The pictures and printed materials in this room were all produced or displayed exactly 200 years ago, in 1819. It was a year characterised by disillusion and culminated in political violence. How did artists respond to the turbulent times?
Britain’s victory over France at the Battle of Waterloo in 1815 inspired national pride. But it was followed by years of economic struggle, social unrest and growing unease about a political system that involved only a tiny part of the population. Things came to a head in 1819. George III, king since 1760, was known to be close to death, and many people felt it was the end of an era.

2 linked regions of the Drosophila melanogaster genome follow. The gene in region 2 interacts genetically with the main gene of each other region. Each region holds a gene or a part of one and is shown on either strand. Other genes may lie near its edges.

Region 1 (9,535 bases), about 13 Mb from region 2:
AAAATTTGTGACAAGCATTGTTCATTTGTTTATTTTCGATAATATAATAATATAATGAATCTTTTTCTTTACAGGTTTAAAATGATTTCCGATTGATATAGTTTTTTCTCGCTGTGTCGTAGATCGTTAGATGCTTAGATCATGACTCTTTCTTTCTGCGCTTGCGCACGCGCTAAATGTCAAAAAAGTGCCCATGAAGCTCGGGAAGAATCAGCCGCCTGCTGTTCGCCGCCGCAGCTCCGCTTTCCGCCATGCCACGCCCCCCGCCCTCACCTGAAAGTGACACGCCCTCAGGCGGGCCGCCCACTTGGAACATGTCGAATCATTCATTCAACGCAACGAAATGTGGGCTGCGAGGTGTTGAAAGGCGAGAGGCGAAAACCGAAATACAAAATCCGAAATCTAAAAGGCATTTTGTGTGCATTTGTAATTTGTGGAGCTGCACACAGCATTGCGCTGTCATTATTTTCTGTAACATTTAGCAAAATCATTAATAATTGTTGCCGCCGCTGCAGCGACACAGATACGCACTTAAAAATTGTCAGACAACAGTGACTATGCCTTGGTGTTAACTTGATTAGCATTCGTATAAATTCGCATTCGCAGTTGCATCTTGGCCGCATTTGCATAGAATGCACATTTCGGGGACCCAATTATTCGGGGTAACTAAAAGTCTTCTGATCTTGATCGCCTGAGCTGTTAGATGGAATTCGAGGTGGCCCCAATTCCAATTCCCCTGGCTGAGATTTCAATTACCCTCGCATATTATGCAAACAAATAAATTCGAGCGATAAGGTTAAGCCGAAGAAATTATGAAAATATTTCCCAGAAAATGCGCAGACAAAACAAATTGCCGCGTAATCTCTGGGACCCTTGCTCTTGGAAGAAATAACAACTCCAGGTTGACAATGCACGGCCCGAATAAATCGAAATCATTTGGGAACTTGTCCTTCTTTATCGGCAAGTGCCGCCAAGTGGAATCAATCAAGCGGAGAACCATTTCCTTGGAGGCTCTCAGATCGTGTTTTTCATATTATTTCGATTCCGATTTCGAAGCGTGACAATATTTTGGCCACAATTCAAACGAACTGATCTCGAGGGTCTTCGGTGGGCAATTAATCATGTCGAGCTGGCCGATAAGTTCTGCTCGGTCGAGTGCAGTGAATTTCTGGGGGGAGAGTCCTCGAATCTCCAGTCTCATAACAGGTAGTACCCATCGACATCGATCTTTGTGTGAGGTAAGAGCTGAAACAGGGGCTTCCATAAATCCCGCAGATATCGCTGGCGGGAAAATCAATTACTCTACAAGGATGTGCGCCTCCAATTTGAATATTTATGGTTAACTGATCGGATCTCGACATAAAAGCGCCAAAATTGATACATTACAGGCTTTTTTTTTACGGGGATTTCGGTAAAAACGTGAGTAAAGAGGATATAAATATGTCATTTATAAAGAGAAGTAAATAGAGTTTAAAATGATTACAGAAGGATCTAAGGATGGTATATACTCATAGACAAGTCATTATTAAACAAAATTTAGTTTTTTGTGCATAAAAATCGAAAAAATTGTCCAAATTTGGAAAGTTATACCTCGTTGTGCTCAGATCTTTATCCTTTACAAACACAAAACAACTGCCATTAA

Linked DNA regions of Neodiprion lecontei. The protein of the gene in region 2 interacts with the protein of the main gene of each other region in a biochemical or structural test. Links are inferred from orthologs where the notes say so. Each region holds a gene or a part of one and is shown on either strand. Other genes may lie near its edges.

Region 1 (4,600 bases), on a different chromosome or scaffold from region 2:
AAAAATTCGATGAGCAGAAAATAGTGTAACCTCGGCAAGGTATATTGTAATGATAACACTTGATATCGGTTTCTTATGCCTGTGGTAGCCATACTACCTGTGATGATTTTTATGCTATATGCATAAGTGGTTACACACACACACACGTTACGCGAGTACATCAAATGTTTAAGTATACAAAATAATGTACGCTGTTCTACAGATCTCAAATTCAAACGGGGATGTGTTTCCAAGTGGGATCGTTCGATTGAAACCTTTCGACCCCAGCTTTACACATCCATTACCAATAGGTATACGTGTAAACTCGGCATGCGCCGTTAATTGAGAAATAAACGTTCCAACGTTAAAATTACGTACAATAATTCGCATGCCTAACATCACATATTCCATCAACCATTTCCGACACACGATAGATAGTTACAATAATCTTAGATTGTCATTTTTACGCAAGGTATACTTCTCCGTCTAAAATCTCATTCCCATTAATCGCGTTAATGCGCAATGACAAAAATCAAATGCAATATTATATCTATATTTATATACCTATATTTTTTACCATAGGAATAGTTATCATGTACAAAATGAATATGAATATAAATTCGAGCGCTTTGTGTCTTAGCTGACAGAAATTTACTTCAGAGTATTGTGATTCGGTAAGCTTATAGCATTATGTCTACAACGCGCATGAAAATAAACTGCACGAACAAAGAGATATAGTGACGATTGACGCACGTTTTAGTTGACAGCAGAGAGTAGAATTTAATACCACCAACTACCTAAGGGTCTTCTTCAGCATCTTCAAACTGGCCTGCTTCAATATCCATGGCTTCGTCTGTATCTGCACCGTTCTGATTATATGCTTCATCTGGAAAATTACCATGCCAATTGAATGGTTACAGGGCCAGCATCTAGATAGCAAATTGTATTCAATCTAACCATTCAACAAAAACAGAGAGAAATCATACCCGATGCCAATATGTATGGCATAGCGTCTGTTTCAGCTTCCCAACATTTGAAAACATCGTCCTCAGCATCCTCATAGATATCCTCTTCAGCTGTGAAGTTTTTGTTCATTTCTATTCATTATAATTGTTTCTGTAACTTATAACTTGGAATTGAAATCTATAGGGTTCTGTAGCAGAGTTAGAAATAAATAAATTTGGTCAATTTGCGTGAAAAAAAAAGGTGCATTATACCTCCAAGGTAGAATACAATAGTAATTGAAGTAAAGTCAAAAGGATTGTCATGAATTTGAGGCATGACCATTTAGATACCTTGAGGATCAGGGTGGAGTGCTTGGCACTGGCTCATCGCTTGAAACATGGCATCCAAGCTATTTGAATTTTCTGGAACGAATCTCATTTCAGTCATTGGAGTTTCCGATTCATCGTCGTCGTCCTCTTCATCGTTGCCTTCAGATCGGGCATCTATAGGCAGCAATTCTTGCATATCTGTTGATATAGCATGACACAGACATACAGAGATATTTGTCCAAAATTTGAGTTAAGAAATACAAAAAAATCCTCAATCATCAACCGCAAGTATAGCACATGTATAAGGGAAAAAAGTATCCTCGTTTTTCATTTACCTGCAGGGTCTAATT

On 16 August, a meeting at St Peter’s Field, Manchester calling for political reform was brutally broken up by soldiers. Fifteen people died. There was national outrage. The massacre was dubbed ‘Peterloo’ in ironic reference to Waterloo. This proved to be a turning point in British history. The government became more oppressive. Working-class radicals became embittered and more militant. The middle class claimed moral leadership, calling for limited reform while extending their influence in public life.
Although poems, songs and popular political prints responded to the turbulence of the time, most visual art was not expected to serve as social commentary. Much of the art of 1819 seems detached from this historical moment. However, there are hints of the uncertainty and sense of change which characterised the year. Artistic subjects and styles were mixed up in new ways. Painters tried to appeal to their growing middle-class public with novel elements of comedy and visual spectacle, and images that reflected new enthusiasms for history and travel.
Curated by Martin Myrone and Alice Insley